• Seventh, peace education requires continued reinforcement to withstand the forces of division and time. This supports research that suggests while workshops are effective in changing hearts and minds, they typically provide meager support for changing behavior particularly once one is back in one's own group. [9] For example, it is unclear whether information about out-group participants will generate changed beliefs about the group in general. Furthermore, these new beliefs may not change attitudes. What is more, changed attitudes may not in fact change behavior due to other pressures. Peace education programs also need to be cognizant of local conflict conditions to make them relevant. [10]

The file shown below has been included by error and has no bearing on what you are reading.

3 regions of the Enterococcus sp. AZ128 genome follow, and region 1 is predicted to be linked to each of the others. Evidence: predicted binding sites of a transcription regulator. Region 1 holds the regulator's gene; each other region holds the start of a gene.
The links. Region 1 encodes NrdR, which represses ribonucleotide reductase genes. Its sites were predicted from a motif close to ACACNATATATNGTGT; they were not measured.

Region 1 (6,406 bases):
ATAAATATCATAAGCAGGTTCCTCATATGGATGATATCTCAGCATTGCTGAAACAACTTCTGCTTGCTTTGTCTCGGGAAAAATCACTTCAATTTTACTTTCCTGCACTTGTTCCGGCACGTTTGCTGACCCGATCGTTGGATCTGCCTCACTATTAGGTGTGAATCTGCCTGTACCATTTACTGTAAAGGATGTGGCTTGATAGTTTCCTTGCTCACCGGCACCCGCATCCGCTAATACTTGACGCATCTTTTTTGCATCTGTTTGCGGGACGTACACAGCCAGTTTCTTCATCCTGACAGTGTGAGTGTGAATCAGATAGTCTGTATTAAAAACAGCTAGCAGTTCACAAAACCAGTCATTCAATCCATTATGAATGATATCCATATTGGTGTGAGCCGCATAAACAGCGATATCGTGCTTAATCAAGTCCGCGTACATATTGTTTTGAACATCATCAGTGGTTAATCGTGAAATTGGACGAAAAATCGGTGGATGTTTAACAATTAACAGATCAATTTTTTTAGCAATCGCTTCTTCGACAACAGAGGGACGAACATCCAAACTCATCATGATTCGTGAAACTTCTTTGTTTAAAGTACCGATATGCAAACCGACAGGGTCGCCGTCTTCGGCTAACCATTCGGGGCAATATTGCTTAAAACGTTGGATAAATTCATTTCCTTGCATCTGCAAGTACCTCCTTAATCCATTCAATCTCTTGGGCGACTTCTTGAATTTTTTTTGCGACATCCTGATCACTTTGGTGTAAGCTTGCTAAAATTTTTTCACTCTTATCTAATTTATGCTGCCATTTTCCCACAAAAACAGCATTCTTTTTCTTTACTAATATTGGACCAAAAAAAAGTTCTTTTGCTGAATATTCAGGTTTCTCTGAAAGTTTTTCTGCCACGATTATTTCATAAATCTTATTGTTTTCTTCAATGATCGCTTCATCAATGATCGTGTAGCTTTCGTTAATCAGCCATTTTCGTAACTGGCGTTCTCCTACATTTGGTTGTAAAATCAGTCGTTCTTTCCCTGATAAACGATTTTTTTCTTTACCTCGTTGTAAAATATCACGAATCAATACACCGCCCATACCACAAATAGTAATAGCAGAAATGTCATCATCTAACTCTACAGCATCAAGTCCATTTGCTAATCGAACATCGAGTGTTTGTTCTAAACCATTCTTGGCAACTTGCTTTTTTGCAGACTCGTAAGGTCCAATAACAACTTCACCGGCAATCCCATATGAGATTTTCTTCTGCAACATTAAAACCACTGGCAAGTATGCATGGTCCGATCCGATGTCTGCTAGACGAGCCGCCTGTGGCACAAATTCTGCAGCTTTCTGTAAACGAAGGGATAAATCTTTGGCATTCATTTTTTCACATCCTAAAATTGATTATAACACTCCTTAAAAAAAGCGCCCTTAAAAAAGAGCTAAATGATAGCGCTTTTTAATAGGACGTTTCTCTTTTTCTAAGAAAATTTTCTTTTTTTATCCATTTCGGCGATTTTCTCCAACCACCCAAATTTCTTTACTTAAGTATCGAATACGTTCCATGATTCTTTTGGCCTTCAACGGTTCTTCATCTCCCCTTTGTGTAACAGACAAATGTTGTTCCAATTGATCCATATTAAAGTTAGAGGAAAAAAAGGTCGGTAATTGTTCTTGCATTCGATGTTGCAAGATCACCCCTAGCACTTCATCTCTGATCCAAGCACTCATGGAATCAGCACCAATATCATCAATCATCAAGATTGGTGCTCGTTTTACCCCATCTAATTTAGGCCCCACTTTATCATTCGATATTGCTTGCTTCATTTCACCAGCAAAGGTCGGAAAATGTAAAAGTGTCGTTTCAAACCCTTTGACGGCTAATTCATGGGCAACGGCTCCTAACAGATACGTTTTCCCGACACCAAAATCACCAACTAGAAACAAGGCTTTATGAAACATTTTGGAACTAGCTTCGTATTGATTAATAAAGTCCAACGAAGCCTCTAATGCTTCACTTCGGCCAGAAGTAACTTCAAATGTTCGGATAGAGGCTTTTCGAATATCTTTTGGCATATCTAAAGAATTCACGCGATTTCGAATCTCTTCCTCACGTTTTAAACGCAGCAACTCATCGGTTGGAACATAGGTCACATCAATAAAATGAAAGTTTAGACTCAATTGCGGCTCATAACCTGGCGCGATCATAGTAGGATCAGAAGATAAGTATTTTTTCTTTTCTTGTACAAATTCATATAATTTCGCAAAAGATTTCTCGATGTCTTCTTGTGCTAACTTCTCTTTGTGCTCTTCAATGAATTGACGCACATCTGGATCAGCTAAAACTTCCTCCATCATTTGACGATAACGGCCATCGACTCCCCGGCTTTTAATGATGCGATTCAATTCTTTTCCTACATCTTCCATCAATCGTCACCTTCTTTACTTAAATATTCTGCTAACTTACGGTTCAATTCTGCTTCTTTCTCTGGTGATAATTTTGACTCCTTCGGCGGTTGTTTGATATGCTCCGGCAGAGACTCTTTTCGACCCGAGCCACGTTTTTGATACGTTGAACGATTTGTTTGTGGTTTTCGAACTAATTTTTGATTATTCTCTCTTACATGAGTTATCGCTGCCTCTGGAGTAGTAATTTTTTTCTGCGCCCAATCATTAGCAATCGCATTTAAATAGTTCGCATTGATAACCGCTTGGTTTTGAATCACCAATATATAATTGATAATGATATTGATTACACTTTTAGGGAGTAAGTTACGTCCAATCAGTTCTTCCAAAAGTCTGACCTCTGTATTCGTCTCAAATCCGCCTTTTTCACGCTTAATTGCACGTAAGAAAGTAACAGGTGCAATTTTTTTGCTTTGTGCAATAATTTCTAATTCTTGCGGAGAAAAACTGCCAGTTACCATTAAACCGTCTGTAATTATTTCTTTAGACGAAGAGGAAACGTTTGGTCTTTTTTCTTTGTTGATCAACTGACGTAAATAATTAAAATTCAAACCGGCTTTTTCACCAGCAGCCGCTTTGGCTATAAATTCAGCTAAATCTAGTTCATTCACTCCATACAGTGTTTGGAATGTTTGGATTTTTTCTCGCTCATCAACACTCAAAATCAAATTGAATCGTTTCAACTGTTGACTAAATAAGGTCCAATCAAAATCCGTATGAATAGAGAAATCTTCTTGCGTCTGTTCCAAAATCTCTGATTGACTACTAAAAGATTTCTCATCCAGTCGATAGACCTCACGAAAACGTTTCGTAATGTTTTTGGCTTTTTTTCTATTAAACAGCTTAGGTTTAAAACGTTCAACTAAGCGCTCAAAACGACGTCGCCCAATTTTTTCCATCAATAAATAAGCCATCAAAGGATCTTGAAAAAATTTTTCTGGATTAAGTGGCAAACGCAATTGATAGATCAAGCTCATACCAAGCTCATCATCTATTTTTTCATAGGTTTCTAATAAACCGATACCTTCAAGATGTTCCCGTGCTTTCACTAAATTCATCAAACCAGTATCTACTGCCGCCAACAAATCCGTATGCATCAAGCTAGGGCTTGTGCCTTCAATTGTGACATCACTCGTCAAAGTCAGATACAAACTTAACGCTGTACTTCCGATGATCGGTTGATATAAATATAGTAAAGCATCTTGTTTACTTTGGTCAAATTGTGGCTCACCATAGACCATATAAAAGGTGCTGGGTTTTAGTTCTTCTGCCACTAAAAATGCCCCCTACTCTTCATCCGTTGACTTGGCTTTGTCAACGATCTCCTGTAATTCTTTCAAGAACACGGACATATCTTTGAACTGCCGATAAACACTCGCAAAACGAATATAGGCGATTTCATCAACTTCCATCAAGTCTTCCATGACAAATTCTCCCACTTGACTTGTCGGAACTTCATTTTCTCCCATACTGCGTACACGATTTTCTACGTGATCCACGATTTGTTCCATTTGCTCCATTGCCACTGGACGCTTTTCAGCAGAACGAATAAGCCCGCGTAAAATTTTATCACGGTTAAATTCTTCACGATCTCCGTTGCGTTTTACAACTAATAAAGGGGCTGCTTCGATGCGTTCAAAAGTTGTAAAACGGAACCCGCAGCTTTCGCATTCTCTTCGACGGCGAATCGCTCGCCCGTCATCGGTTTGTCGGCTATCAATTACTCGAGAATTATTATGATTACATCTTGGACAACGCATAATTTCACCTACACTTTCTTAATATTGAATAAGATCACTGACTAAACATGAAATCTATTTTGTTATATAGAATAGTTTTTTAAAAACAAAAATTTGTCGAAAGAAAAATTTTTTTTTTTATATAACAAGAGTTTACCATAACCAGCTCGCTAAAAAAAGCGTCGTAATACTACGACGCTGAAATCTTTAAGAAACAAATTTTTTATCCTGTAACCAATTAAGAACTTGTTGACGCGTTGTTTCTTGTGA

Peace education is relevant for a range of conflict stages from latent hostility to the height of violent conflict to peacebuilding efforts. For those in danger of falling into conflict, dialogue may generate intergroup understanding in order to hinder conflict escalation. It may also help expose the use of education, particularly of history, in fomenting instability and distrust. For those in the midst of conflict, peace education may sow the seeds of understanding and provide nonviolent tools where violence is the accepted norm. For those who are emerging from conflict, peace education presents an opportunity to confront the historical myths that often contribute to conflict. Transitional periods often also present opportunities to reform education.